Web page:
Reports From This Organization

Saving Grace Pet Adoption Center: Disaster Grant Report

What was the money or product used for?

The funding was used to help cover the cost of 55 pets who were evacuated from their homes during a wildfire and temporarily boarded with us at the shelter.

How did this grant help your organization and the pets in your care?

This grant helped our organization to provide care for our temporary guests and prevent them from becoming homeless. We are now an official disaster-response agency with our county and will continue to respond to disasters in the future to help keep pets and people together during times of crisis.

How many pets did this grant help?

55

Please provide a story of one or more specific pets this grant helped.

This grant helped one cat whose family lost their home in the fire. Thankfully, they were able to grab him in time to evacuate. Many of the families to whom we provided assistance were not able to find their cat in time and were forced to leave them behind. When the man who owned the cat came to pick her up, he told us that it meant so much to him to have her back because she was all he had left. We were so happy to be able to reunite them once he found a temporary place to stay.

Saving Grace Pet Adoption Center: Dogs Playing for Life Mentorship Grant Report

What was the money or product used for?

Grant funds paid the tuition for Destiny Bennett to attend the Dogs Playing for Life mentorship in Longmont, Colorado.

How did this grant help your organization and the pets in your care?

Destiny Bennett gained a great deal of knowledge on how to implement playgroups through the mentorship. Though an animal-care tech when she attended, Destiny was promoted to kennel manager within two weeks of her return to the shelter. Destiny described the experience as having completely changed her perspective on caring for dogs in a shelter. Not only did she learn how to conduct playgroups, she also learned that, through playgroups, we can save more animals by getting a better assessment of barrier reactions and dog-dog interactions. Prior to attending, behavioral assessments of dog aggression were performed only with leashed dogs. Dogs showing aggression during these assessments were often euthanized. Based on the training, assessment of dog aggression can be done safely without barriers giving a skewed perspective on the dog’s true behavior. Destiny is teaching the staff and volunteers to look beyond the barrier frustration to see the dog’s true personality. We now place these dogs on the adoption floor, and convey information about barrier-based behavior to potential adopters and encourage them to meet the dog outside the kennel.

Learning how to safely conduct playgroups has, of course, given us the ability to get dogs out for socialization and exercise. This has reduced stress and barking in the kennels, improving conditions for all the dogs and making the kennels more appealing for potential adopters to linger. Playgroups have kept dogs from getting kennel-stressed during extended stays.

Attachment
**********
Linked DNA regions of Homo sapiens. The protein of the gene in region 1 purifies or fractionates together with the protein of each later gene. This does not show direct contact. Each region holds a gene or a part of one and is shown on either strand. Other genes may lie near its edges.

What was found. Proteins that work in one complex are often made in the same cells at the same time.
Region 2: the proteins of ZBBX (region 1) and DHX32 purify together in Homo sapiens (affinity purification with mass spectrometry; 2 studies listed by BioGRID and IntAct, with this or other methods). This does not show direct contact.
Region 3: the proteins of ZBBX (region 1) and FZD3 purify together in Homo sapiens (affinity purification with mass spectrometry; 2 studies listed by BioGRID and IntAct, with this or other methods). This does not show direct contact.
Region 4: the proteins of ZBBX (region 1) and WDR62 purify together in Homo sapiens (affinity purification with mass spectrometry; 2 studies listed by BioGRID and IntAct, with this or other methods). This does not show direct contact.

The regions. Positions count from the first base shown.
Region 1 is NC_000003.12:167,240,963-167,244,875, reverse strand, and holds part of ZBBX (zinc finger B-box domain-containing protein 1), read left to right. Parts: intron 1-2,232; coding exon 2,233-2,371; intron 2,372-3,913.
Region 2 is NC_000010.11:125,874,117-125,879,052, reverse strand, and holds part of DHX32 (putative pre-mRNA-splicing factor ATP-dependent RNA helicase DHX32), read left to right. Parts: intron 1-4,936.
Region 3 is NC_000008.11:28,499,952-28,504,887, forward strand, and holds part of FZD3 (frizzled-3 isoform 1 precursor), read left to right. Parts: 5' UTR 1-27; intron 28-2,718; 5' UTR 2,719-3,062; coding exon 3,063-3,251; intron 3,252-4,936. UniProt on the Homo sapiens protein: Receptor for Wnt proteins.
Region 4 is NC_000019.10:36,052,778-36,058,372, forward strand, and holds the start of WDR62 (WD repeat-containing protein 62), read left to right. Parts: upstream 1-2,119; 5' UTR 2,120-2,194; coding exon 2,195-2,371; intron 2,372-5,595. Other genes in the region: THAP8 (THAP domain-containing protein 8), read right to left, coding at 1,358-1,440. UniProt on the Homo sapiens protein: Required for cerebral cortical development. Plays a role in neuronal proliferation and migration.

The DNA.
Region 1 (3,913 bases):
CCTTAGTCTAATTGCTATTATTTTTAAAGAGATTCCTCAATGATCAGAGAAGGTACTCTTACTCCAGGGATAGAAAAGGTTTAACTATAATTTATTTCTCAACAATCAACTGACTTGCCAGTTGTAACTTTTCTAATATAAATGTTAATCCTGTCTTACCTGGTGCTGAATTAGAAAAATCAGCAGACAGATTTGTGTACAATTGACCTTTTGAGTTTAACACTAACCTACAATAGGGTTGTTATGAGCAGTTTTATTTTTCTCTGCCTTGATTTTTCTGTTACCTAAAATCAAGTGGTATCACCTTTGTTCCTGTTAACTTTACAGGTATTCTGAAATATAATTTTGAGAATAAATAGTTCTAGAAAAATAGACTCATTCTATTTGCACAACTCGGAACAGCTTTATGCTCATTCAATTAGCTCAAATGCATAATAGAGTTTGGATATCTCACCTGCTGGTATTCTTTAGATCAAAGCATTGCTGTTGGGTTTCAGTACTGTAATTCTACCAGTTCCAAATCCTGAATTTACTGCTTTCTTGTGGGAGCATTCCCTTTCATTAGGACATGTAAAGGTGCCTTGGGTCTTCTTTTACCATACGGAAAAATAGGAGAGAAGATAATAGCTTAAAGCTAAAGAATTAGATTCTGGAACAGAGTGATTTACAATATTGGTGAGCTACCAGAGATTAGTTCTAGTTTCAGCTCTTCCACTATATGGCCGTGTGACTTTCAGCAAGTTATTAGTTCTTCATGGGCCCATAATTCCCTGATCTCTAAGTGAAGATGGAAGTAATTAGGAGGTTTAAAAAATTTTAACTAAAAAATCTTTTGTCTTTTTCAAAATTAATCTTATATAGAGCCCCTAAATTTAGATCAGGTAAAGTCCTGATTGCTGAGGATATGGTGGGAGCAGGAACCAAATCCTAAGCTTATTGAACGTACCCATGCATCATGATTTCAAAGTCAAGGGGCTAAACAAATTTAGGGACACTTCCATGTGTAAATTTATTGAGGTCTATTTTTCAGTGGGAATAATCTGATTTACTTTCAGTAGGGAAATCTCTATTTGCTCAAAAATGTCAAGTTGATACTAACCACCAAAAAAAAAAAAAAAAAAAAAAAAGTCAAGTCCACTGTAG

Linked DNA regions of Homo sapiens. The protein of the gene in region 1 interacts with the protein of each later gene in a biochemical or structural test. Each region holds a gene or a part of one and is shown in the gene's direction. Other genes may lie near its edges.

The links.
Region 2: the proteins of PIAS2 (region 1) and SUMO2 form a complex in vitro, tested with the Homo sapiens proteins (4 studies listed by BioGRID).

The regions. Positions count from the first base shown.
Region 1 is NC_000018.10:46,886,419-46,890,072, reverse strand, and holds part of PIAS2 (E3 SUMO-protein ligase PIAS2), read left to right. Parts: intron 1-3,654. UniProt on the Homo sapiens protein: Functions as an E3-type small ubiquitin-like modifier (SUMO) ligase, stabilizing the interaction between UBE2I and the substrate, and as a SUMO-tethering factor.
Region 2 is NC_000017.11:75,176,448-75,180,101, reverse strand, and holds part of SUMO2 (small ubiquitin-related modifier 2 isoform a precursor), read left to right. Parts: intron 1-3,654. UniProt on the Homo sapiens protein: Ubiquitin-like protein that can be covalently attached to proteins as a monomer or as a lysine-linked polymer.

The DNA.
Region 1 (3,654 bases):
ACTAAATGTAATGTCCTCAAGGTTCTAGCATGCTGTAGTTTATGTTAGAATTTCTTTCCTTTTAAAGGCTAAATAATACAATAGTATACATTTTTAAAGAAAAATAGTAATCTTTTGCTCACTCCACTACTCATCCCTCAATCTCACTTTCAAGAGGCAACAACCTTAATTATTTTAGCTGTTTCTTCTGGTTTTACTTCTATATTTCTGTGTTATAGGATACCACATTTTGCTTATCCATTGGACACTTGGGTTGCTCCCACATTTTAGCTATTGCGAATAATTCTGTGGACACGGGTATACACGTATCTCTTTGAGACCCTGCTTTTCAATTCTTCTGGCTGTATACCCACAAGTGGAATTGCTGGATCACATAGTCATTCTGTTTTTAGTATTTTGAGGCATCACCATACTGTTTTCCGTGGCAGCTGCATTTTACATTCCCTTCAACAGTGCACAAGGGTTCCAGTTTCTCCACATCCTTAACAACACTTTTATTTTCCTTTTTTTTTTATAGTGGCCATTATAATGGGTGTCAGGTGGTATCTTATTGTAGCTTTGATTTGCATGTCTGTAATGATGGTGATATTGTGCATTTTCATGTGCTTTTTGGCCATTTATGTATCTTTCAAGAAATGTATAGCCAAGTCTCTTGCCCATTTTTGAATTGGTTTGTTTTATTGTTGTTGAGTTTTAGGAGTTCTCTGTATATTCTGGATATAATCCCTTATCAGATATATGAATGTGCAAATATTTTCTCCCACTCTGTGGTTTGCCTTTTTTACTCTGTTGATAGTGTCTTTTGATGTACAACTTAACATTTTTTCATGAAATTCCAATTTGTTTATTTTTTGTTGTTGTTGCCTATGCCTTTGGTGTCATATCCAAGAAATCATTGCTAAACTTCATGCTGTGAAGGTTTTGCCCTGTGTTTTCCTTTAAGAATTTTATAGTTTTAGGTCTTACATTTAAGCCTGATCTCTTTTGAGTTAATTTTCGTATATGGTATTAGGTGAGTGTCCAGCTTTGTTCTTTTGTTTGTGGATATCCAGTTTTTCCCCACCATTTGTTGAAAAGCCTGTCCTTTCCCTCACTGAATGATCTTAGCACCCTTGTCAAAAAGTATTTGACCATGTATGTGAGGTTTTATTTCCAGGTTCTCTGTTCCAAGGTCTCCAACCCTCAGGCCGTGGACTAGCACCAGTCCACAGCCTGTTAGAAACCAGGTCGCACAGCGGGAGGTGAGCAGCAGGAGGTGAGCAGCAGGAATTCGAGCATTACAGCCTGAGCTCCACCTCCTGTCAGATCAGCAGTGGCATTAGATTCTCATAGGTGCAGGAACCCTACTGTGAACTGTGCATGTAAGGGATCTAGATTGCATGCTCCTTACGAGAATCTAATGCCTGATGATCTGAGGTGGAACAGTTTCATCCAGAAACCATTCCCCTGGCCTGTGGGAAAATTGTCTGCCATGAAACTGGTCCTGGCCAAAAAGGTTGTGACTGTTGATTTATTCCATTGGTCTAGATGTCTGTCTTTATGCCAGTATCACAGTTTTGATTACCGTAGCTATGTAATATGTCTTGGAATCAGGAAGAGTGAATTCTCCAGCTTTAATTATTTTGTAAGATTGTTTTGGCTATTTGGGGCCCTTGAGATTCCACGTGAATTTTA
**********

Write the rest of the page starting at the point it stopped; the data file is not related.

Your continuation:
Destiny’s experience during the mentorship gave her the skills to better know the shelter dogs and facilitate meet-and-greets with potential adopters’ current dogs. Thus we have discouraged several problematic matches, with the confidence that our dog could safely and sanely wait for the right home – and we recognized a good match when that family arrived.

Beyond these dog-specific skills, Destiny’s participation has given her additional leadership skills, taught her better teamwork skills with strangers including communicating as a leader, offered her the chance to experience another animal shelter and spend time among dog trainers. Playgroups have provided a better setting for teaching dog behavior to staff, building volunteer involvement, and improving the public’s perception of shelter care. Destiny’s mentorship has been a catalyst for tremendous improvement at Saving Grace. We are very grateful, and have renewed energy for continuing our efforts.

How many pets did this grant help?

Directly, at least 50 dogs have benefited thus far. This number continues to grow as playgroups continue, and the indirect benefits to other dogs are innumerable.

Please provide a story of one or more specific pets this grant helped.

Artemis was surrendered by her owner in a basket muzzle. Her owner stated that she couldn’t digest food properly and would eat anything without the muzzle. Without vet records supporting this claim, we evaluated the emaciated dog and started her on a re-feeding regimen. During this slow process, Artemis was able to go out to play. For the young husky/saluki mix, exercise and socialization were vital to keeping her happy and socialized. Though she was extremely stressed when she first arrived, Artemis’s behavior improved during her stay, as did her health. After almost six weeks in our care, Artemis was declared ready for adoption. Today, in fact, was her adoption day! Artemis had a very successful meet-and-greet with two senior dachshunds. They were less than excited about meeting such a large, bouncy dog, but Artemis had learned a great deal in playgroups and respected their rebuff. She turned her playful attentions to the humans, and a match was made! Thank you for the training to implement playgroups, which gave our staff (and our dogs) the skills to save lives like Artemis’s.